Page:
• You have acted out verbally or physically against your abuser, yelling, pushing or hitting your partner during conflicts. You may worry that you are abusive, but it's much more likely that you acted in self-defense or intense emotional distress. Your abuser may use such incidents to manipulate you, describing them as proof that you are the abusive partner.

If you're having trouble identifying what's happening, take a step back and look at larger patterns in your relationship. Then review the signs of domestic violence. In an abusive relationship, the person who routinely uses these behaviors is the abuser. The person on the receiving end is being abused.

Create a safety plan

Leaving an abuser can be dangerous. Consider taking these precautions:

  • Call a shelter or domestic violence hotline for advice. Make the call at a safe time, when the abuser isn't around, or from a friend's house or other safe location.

  • Pack an emergency bag that includes items you'll need when you leave, such as extra clothes and keys. Leave the bag in a safe place. Keep important personal papers, money and prescription medications handy so that you can take them with you on short notice.

  • Know exactly where you'll go and how you'll get there.

  • Much more extensive safety planning tips can be found here.

Protect your communication and location

An abuser can use technology to monitor your telephone and online communication and to track your location. If you're concerned for your safety, seek help. To maintain your privacy:

  • Use phones cautiously. Your abuser might intercept calls and listen to your conversations. An abusive partner might use caller ID, check your cellphone or search your phone billing records to see your call and texting history.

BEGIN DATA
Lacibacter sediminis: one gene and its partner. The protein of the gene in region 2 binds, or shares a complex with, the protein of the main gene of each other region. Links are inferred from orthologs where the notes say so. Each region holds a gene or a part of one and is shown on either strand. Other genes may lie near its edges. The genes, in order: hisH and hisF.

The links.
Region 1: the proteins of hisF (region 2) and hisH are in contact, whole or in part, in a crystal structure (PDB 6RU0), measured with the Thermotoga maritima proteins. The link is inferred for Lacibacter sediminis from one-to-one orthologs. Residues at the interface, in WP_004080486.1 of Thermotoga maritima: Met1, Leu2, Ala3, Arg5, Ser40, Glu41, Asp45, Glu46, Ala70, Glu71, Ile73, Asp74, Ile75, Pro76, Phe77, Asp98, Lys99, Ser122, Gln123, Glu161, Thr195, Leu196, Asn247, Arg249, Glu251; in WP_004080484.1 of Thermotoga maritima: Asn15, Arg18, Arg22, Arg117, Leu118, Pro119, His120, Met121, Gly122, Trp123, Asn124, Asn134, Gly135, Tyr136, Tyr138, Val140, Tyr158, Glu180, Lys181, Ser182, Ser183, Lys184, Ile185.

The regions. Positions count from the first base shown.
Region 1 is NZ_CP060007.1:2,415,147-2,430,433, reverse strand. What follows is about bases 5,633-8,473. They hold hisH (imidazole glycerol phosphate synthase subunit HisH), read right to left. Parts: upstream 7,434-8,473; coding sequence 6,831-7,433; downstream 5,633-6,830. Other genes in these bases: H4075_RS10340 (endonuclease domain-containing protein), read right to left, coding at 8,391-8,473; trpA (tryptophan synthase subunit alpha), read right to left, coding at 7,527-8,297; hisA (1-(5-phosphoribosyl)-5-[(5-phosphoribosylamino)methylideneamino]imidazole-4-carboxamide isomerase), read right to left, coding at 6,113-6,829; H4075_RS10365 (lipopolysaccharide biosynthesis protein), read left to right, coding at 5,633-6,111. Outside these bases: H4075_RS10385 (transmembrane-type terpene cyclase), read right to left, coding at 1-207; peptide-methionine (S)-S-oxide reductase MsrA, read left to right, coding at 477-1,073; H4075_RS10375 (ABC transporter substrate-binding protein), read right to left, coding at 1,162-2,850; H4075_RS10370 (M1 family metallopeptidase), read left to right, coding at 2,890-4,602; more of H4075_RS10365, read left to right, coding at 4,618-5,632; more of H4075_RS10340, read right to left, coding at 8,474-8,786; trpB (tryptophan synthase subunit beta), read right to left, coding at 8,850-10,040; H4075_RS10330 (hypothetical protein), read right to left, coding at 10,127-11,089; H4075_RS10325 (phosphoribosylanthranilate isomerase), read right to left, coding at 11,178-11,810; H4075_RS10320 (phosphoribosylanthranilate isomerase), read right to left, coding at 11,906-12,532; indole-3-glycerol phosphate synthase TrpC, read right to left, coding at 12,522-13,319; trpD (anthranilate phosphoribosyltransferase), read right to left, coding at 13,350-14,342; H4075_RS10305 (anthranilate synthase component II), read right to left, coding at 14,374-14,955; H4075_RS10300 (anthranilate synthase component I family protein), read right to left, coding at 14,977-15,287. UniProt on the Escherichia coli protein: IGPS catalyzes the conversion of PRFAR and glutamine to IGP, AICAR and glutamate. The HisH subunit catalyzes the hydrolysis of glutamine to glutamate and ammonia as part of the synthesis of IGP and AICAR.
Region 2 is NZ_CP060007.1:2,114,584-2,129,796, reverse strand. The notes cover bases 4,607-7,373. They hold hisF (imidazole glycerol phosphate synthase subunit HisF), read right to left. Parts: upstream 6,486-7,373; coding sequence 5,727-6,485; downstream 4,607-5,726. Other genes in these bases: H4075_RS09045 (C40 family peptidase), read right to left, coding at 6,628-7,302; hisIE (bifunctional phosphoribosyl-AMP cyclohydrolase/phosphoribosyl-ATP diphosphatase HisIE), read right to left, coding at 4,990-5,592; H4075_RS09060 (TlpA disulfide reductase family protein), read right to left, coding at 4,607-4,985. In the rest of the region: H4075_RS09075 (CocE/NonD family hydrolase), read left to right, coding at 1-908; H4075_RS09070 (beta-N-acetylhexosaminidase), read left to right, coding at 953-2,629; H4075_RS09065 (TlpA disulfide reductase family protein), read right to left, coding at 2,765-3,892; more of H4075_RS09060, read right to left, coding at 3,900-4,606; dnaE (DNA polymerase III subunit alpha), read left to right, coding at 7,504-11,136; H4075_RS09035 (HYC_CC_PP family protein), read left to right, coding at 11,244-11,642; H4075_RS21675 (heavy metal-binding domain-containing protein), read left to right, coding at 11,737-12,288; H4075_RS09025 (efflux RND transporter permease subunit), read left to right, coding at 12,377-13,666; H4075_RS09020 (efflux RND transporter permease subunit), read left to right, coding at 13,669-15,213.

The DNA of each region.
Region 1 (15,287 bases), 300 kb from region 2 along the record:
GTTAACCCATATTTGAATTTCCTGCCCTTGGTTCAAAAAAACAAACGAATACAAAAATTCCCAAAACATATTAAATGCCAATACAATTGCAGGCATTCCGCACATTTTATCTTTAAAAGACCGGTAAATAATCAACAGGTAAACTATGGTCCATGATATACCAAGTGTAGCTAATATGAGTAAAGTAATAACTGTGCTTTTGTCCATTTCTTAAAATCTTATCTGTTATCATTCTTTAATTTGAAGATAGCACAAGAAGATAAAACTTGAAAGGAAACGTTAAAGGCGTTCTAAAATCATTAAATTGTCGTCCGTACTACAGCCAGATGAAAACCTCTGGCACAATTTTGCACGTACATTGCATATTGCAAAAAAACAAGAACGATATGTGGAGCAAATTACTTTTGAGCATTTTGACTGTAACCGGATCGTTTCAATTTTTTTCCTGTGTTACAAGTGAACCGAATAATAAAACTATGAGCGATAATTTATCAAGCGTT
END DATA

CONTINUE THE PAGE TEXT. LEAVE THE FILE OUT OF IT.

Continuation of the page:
• Use your home computer cautiously. Your abuser might use spyware to monitor your emails and the websites you visit. Consider using a computer at work, at the library or at a friend's house to seek help.

  • Turn off GPS devices. Your abuser might use a GPS device on your vehicle or your phone to pinpoint your location.

  • Frequently change your email password. Choose passwords that would be difficult for your abuser to guess.

  • Clear your viewing history. Follow your browser's instructions to clear any record of websites or graphics you've viewed.

Where to find help

In an emergency, call 911 or your local emergency number or law enforcement agency. The following resources also can help:

  • Someone you trust. Turn to a friend, loved one, neighbor, co-worker, or religious or spiritual adviser for support.

  • National Domestic Violence Hotline: 800-799-SAFE (800-799-7233; toll-free). 

    • Call the hotline for crisis intervention and referrals to resources, such as women's shelters. 

    • Log onto the website for support resources in getting help:

    • Text "START" to 88788 to connect with a representative

  • Your health care provider. A health care provider typically will treat injuries and can refer you to safe housing and other local resources.

  • A local women's shelter or crisis center. Shelters and crisis centers typically provide 24-hour emergency shelter as well as advice on legal matters and advocacy and support services.

  • A counseling or mental health center. Counseling and support groups for women in abusive relationships are available in most communities.

  • A local court. A court can help you obtain a restraining order that legally mandates the abuser to stay away from you or face arrest. Local advocates might be available to help guide you through the process.


It can be hard to recognize or admit that you're in an abusive relationship, but help is available. No one deserves to be abused.

Create a Safety Plan
Protect your communication